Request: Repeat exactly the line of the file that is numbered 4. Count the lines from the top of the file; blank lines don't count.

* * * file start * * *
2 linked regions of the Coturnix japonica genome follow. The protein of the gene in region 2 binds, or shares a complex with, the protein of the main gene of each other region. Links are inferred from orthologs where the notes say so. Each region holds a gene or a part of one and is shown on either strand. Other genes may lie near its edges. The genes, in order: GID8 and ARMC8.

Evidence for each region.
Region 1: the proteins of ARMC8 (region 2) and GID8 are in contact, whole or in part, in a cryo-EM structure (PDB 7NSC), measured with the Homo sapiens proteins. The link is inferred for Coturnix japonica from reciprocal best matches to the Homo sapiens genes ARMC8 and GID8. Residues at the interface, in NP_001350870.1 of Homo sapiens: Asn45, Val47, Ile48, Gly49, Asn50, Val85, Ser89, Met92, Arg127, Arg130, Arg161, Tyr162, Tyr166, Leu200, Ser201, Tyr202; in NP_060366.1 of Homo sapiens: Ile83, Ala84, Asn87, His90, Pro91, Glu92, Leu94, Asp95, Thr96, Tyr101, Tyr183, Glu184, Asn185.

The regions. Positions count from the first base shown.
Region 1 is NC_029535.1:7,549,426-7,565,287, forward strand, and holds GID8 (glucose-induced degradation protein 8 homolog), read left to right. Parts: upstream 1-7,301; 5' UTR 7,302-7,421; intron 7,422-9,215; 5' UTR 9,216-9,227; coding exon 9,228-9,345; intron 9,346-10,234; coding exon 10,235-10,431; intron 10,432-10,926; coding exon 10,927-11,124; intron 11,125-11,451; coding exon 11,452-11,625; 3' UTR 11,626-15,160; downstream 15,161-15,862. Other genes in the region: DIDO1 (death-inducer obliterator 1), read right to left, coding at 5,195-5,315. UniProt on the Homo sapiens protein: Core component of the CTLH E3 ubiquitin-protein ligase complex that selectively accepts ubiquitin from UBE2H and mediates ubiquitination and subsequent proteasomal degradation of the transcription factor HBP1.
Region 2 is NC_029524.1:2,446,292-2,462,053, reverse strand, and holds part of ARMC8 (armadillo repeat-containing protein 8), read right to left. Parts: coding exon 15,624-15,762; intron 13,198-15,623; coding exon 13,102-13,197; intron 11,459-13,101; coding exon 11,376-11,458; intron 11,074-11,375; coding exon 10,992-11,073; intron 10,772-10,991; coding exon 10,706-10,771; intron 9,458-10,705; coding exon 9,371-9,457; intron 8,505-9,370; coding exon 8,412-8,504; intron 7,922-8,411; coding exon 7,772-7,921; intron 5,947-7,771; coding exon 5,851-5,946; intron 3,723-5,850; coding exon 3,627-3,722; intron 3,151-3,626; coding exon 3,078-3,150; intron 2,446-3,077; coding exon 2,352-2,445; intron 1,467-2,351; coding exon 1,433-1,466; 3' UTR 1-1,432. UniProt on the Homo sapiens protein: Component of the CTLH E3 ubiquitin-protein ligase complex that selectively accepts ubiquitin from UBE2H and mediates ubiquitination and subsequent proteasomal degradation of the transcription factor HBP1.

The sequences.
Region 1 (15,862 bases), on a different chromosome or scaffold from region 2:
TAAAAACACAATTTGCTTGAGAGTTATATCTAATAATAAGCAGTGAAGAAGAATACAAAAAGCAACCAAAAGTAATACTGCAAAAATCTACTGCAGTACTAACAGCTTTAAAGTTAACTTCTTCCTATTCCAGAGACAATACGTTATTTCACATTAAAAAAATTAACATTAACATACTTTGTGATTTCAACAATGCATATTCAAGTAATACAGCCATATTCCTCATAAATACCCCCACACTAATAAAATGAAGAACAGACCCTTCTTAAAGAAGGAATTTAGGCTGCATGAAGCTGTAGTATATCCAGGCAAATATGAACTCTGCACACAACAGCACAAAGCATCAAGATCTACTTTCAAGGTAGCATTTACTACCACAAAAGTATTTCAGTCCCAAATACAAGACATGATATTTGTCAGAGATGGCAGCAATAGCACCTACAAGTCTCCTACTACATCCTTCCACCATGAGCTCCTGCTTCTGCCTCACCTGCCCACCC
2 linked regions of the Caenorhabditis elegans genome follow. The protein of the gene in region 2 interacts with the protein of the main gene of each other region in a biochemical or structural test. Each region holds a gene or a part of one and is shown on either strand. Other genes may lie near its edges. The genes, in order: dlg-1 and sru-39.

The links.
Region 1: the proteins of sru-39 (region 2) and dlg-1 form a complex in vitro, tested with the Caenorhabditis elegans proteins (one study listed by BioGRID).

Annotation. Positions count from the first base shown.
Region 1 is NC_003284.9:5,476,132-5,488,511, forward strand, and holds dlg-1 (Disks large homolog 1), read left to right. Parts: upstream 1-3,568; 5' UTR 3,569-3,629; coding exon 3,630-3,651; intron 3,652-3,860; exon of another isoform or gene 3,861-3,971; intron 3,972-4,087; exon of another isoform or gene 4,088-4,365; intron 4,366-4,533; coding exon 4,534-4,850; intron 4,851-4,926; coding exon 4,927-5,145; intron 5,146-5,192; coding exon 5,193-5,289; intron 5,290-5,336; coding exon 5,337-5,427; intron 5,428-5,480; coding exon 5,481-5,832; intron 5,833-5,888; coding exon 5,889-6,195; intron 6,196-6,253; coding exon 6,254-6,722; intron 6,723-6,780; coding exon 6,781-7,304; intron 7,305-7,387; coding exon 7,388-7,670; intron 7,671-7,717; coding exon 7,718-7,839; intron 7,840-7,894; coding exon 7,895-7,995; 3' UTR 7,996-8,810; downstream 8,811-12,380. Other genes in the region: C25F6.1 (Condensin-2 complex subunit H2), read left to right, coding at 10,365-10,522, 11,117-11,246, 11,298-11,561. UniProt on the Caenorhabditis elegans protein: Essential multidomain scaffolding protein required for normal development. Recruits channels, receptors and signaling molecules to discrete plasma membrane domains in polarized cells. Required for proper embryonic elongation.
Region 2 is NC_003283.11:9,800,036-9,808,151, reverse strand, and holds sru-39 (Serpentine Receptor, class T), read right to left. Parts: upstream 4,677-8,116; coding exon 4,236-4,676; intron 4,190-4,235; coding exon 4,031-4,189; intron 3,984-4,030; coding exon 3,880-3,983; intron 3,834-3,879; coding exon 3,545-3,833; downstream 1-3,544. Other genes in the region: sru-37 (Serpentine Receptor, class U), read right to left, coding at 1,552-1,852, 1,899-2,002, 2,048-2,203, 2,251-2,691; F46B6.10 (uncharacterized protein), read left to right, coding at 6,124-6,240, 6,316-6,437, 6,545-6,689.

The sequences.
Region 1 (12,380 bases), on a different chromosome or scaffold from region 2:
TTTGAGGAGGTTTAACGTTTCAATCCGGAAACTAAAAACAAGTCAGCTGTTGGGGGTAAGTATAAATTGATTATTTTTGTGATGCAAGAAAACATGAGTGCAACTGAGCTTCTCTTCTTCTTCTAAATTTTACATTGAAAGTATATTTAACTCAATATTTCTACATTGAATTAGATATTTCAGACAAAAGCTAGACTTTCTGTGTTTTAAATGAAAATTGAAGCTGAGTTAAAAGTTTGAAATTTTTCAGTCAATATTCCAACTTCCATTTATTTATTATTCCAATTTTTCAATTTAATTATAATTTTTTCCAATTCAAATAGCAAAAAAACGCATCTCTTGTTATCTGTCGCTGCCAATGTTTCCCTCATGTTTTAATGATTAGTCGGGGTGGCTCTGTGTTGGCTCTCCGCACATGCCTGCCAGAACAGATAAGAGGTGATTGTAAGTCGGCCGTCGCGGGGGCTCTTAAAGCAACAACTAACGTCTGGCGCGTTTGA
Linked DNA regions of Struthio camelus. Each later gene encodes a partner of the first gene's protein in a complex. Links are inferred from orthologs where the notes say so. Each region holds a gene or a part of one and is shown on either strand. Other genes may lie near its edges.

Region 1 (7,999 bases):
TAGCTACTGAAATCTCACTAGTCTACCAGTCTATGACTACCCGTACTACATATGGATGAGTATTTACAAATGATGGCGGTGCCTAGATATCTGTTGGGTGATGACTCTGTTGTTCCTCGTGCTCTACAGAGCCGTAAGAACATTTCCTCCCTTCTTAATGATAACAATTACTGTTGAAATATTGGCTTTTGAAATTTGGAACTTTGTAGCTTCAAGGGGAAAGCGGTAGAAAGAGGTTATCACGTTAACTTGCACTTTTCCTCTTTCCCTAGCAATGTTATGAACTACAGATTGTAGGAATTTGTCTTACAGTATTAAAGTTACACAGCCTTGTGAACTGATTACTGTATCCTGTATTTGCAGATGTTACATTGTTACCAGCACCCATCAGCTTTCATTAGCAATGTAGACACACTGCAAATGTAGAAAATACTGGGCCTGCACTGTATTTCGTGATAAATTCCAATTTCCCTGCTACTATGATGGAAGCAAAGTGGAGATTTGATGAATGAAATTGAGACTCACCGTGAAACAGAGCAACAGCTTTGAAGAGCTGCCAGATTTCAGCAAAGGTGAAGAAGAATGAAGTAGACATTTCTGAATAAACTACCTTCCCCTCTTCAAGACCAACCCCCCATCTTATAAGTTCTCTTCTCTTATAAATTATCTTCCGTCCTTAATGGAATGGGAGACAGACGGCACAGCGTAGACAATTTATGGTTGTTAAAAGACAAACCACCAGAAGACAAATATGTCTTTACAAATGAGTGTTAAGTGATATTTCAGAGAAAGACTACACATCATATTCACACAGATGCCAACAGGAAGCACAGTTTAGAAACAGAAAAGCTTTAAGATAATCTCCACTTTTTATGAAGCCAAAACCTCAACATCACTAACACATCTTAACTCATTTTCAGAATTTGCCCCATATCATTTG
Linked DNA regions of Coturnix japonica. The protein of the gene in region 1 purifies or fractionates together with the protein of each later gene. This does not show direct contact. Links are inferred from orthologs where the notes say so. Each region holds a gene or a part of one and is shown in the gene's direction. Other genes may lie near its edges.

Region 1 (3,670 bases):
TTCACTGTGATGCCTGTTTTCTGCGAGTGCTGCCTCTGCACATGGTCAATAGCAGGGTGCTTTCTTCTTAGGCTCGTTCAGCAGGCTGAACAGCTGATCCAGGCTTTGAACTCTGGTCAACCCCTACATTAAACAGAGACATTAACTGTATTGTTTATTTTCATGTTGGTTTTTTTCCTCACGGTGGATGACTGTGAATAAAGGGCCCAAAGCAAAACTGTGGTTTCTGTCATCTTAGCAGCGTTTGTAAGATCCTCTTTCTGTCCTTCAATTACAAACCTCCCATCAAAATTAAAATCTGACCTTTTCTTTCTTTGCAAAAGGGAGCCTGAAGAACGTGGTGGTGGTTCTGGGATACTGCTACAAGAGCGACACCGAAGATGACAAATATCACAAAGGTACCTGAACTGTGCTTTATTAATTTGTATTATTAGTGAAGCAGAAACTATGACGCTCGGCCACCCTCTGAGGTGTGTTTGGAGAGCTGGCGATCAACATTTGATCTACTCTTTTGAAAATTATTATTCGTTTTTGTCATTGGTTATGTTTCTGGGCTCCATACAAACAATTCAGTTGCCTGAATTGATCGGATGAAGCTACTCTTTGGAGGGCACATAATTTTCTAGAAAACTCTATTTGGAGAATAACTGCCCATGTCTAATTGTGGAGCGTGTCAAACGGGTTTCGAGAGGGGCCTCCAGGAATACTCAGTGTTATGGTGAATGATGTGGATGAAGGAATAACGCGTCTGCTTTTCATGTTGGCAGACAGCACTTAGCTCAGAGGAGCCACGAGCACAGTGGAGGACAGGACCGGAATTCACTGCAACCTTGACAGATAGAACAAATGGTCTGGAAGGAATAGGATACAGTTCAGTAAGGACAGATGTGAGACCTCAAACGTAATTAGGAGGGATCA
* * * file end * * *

The regions. Positions count from the first base shown.